A unique online resource bringing together some 1,600 specimens of diseased human bones into a single digital collection will offer trainee medics, clinicians and medical historians around the world the chance to study in detail the effects of chronic diseases on bone.
The specimens, currently housed in major archaeological and medical collections across the UK, have been digitised and collated into a single online educational resource.
This offers the opportunity for researchers to study a wealth of specimens in one place, including samples that would otherwise be too fragile to handle. It will also be a valuable resource for students and researchers in countries that do not have access to bone collections, or where the study of real human remains is restricted.
The Digitised Diseases web resource launches today at the Royal College of Surgeons in London and contains 3D models of bones affected by over 90 chronic pathological conditions. These range from common complaints such as osteoarthritis, and osteoporosis, to rare bone cancers, skeletal trauma and conditions that are often considered to be diseases of poverty in the modern world, such as tuberculosis and polio.
The resource, created by the University of Bradford and Jisc, brings together world-renowned skeletal collections including the university’s own archaeological skeletons housed in the Biological Anthropology Research Centre (BARC); historic medical specimens housed in the Hunterian Museum and the Wellcome Museum of Anatomy and Pathology at the Royal College of Surgeons in London; and human remains excavated by the Museum of London Archaeology (MOLA).
The bones have been digitised using a combination of 3D laser scanning, CT and radiography, providing a unique opportunity for students and researchers all over the world to examine both the internal and external changes caused by chronic diseases. The models are accompanied by descriptions and broader clinical synopses of these conditions.
Lead researcher, Dr Andrew Wilson from the University of Bradford, said:
“This is a fantastic teaching aid. Many of the conditions included in the digital collection are still seen by clinicians around the world; however the age of these bones means that they came from individuals who were alive before effective medical therapies were available and so offer the chance to show how these diseases progress if left untreated.”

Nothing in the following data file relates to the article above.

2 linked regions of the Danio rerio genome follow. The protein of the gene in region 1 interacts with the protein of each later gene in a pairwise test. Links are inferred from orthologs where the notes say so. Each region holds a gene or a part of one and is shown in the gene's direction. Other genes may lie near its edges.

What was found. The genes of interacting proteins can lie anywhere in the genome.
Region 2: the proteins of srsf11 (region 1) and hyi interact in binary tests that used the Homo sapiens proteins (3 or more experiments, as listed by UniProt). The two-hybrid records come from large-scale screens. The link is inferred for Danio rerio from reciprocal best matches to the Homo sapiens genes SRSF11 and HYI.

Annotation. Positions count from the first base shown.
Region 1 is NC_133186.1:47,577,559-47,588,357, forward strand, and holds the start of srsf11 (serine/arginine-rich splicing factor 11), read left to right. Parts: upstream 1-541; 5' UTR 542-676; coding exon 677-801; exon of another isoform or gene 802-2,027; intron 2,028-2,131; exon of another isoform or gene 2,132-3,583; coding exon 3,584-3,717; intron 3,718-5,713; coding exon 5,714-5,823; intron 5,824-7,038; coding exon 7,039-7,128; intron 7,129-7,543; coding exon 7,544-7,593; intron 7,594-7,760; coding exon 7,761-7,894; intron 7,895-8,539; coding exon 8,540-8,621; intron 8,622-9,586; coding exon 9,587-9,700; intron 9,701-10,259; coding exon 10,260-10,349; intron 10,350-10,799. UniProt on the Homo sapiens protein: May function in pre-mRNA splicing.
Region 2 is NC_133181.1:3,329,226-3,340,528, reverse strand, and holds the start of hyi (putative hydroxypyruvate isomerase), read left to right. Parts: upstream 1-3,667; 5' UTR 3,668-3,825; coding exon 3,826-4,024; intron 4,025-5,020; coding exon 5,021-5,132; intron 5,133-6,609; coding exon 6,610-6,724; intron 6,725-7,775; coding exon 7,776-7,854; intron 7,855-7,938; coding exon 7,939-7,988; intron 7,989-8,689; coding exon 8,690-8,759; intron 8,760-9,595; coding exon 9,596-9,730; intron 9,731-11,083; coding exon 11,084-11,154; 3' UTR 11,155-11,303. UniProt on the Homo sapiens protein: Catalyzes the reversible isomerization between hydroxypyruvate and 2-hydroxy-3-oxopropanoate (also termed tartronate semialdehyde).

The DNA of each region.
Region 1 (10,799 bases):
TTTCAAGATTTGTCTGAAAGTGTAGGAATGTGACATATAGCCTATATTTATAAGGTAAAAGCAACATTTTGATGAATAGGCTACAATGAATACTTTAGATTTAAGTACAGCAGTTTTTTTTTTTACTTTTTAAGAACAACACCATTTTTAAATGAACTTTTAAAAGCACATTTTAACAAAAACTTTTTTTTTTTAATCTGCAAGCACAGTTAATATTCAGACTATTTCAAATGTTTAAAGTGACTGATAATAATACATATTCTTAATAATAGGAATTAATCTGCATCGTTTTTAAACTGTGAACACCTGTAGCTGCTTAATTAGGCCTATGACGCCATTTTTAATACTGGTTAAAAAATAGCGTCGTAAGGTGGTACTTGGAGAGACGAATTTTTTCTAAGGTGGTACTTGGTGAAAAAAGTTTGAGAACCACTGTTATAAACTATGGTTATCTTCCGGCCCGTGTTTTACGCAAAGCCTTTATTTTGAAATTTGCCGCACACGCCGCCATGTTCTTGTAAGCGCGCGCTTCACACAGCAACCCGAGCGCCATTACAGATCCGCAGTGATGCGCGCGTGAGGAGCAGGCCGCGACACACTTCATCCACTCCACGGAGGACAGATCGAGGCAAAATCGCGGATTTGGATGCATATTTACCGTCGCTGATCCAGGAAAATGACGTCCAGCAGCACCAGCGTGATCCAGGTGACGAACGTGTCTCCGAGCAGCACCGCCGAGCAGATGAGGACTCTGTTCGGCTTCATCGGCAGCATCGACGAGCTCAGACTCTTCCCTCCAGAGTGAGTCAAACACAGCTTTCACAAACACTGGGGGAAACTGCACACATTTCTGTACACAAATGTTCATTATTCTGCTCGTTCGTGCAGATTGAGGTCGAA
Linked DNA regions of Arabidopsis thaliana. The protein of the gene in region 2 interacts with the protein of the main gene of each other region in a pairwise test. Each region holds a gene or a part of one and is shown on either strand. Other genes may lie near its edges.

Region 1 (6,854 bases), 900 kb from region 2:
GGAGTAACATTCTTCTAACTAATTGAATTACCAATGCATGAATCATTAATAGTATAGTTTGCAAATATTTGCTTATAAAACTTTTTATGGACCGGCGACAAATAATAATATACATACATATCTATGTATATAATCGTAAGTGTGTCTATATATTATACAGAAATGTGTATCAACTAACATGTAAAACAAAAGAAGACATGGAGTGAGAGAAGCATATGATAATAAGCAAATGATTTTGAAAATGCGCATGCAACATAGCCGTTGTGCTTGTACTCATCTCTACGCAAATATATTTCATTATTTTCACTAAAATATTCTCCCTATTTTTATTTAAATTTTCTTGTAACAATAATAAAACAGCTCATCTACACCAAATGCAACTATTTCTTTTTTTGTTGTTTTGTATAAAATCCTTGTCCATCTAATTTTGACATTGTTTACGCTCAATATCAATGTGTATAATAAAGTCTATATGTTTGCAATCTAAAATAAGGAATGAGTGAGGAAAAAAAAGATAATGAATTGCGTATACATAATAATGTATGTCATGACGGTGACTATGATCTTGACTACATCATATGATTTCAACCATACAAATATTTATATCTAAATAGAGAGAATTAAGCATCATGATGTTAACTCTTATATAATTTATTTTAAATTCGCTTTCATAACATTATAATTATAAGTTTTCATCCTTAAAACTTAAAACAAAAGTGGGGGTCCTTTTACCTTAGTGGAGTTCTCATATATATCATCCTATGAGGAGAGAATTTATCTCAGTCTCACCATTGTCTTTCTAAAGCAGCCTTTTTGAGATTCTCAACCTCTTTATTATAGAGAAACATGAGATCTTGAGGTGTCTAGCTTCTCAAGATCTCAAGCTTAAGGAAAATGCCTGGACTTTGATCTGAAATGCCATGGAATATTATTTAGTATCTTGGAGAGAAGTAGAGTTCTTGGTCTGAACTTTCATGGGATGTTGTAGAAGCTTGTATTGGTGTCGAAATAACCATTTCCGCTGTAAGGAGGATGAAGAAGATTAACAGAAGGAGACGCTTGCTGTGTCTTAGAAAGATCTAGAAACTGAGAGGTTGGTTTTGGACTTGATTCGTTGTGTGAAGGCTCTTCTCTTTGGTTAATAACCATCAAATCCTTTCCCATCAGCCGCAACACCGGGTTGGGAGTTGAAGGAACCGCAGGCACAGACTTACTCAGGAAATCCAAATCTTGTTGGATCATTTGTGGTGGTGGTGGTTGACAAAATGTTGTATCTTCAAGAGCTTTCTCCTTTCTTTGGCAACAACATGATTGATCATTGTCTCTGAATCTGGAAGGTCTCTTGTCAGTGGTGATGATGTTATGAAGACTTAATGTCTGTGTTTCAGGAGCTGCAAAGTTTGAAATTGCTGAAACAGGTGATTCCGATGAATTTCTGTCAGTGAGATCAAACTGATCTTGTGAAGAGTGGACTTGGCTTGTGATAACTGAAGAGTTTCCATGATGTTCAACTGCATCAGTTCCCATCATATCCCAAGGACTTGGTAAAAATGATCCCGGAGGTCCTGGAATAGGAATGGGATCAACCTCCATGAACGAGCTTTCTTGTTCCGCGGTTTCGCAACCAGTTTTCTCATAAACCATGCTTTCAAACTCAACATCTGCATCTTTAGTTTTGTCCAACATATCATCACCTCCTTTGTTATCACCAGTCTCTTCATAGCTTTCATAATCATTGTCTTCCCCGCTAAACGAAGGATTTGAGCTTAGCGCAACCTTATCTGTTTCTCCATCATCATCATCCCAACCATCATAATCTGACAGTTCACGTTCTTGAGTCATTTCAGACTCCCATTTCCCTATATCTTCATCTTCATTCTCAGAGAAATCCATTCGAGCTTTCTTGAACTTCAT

The project will safeguard fragile specimens in these collections used for teaching that have until now been susceptible to damage from handling and provide a 3D digital model in the case of archaeological remains under threat of reburial.
Paola Marchionni, programme manager at Jisc, said:
“Digitised Diseases builds on the successful pilot digitisation project - From Cemetery to Clinic - where the University of Bradford developed methods to create photo-realistic 3D digital models of bones affected by leprosy excavated from a medieval leprosy hospital in Chichester. The team has now taken this approach further by setting up new partnerships, broadening the scope of the collections to include other chronic diseases that affect the skeleton and experimenting with innovative ways of delivering these models online.
The opportunity for clinicians, trainee medics and medical historians to look back in time at archaeological remains in order to aid modern medical understanding will, we hope, prove invaluable.”
The Digitised Diseases project has been funded by Jisc and undertaken by a multidisciplinary team of researchers from the Biological Anthropology Research Centre and the Centre for Visual Computing at the University of Bradford and project partners MOLA and the Royal College of Surgeons of England in London, with further support from Pinderfields Hospital, Chelsea and Westminster Hospital and Smith & Nephew. Associate partners Museum of London, Historic Scotland, National Museum of Scotland, York Archaeological Trust, Yorkshire Museum and York Minster also provided additional specimens for digitisation.